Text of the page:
Tuesday, November 13, 2012

The Puritans' Biggest Mistake

The Puritans influenced the history and culture of the United States in  many ways.

The Puritan ethic of Original Sin indicated that man, for all of his good intentions or good ideas, cannot escape from a deprave venality which deprives even the best of us of the perfection that we seek in our leaders.

The Puritans valued hard work and saving one's money for a rainy day. The thrift-shift ethic has its place, even today where banks who played fast and loose with deposits in the name of moral hazard caused more problems than they solved. The corruption and dysfunction of the public sector to discipline the private sector also proves that the corrupt and selfish nature of man will trump attempted safeguards to protect our rights and our nation.

James Madison, the Father of the Constitution, implemented a health respect for fallen human nature by incorporating checks and balances into our federal system. The pressure of individual, corporate, and elite ambition would check one another, thus preserving power and freedom for the individual states and the people.

The Progressive mindset has warred against the humbling reality of human nature, that mankind not only cannot predict their needs, but most often makes his own needs and wants paramount in the face of the well-being of others. The Puritans are right to flout such naivety, yet they refused to rest in the truth that man on his own cannot further the Kingdom of God. That work requires the power of the Holy Spirit indwelling in us and flowing around the world. Inevitably, the Puritan need to control merged with the Progressive's arrogant and ignorant trust in man, neglecting the power and influence of God, His Son, and His Holy Spirit.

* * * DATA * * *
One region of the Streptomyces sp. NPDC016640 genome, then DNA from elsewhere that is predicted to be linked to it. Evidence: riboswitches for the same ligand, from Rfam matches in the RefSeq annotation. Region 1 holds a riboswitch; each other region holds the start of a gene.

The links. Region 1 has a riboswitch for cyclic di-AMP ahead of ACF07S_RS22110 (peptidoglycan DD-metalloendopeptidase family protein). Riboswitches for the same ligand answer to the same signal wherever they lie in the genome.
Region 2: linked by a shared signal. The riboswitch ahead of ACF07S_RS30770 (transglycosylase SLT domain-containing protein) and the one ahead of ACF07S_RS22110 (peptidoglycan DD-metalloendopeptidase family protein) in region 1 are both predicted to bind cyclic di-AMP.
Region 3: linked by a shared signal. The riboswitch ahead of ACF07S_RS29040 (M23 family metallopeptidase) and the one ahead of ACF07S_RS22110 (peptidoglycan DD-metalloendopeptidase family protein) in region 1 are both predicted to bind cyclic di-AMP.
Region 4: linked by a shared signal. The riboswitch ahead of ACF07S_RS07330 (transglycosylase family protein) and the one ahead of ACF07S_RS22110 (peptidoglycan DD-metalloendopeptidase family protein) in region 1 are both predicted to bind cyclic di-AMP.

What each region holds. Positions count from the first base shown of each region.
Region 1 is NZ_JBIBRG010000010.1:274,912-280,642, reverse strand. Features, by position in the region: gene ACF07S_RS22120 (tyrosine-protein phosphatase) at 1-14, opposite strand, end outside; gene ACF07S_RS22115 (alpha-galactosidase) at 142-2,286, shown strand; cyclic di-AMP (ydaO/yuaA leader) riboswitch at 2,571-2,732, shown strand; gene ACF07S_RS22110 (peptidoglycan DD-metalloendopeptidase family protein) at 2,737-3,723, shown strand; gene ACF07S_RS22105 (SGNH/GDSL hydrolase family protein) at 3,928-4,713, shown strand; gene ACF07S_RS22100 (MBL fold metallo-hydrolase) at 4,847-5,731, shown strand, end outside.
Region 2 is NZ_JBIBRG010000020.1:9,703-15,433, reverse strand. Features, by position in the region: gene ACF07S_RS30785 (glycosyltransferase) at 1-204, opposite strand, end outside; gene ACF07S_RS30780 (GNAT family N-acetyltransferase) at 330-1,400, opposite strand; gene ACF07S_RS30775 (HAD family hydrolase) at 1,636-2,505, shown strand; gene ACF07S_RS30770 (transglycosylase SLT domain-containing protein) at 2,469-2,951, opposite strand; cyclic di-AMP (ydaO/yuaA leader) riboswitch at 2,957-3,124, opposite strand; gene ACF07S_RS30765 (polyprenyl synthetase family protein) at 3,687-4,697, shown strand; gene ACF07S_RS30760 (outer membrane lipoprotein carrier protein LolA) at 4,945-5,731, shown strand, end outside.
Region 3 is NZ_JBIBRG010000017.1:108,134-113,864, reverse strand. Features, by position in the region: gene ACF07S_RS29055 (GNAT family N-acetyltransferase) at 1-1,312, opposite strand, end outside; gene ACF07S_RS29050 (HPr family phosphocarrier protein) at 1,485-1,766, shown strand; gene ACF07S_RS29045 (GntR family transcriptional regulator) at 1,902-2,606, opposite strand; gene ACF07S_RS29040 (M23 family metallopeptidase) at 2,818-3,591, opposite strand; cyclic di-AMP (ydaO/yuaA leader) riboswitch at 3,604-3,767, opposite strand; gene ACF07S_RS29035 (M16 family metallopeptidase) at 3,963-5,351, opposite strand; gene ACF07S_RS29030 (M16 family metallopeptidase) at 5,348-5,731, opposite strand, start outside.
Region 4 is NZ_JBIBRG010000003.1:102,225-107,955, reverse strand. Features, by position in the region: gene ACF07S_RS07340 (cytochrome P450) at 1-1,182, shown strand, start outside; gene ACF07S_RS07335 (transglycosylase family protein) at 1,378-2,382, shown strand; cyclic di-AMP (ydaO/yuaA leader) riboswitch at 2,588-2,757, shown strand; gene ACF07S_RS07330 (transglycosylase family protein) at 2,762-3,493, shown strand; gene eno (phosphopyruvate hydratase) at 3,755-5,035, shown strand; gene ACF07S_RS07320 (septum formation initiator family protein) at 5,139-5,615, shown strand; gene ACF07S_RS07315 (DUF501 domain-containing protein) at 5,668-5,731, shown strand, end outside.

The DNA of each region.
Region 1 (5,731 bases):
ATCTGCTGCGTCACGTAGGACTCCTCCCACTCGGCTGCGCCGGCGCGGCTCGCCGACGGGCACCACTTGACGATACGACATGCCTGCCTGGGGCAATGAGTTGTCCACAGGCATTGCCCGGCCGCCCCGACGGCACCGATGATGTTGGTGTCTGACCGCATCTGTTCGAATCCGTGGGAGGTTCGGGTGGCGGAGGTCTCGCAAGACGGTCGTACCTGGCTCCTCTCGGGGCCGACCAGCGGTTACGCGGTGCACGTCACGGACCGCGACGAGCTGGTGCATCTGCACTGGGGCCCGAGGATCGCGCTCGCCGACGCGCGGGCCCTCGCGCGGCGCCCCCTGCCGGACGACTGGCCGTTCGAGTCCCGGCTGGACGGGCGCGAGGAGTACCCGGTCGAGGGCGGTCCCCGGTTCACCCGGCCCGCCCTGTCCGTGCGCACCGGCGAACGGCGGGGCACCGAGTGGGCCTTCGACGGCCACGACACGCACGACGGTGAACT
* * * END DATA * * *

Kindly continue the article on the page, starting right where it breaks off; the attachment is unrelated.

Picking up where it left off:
The Puritans were red-handed rebels against the tyranny of the state, against the royal prerogative which presumed to tell men and women whether they could worship or not, and in what manner.

They ventured to another country, a new world, in which they adopted a regime of government which was just as intolerant. While the wickedness of Great Britain's monarchy had pushed them away, the Puritans then learned that religious liberty means nothing if it does not include the right for people to worship differently from them, or not to worship at all. The Dissenter spirit of the Puritans sent men and women of different opinions to settle divergent communities, including the more tolerant Rhode Island and the more Catholic Maryland.

The Puritans' biggest mistake, their greatest error did not lie in their religious intolerance. Their insistence on seeing themselves in the Word of God instead of seeing Christ and Him Crucified throughout the Word, from the Old Testament to the New, corrupted their understanding. They insisted on reading the Bible with the Vail of Moses still covering their eyes. They believed,  as many Christians still struggle to understand, that mankind following the Death and Resurrection of Christ Jesus are still obligated to follow the Law, to remain disciples of the Servant Moses instead of entering into the family of God through the Son Jesus, who is by far greater than the Servant.

The Puritans looked at every typological parallel and saw themselves. Instead of viewing the Red Sea as a picture of baptism, in which man dead in his trespassed loses the heritage of Adam and receives the standing of Christ, they saw themselves as political refugees, just like the Israelites fleeing from the tyranny of the Pharaoh. The Word of God speaks of Jesus, and these revelations instill in us far greater truth than comparing events and persons to ourselves. We are in Christ, so learning about Christ will teach us more about the blessed, eternal heritage  which we have received because of His Death at the Cross.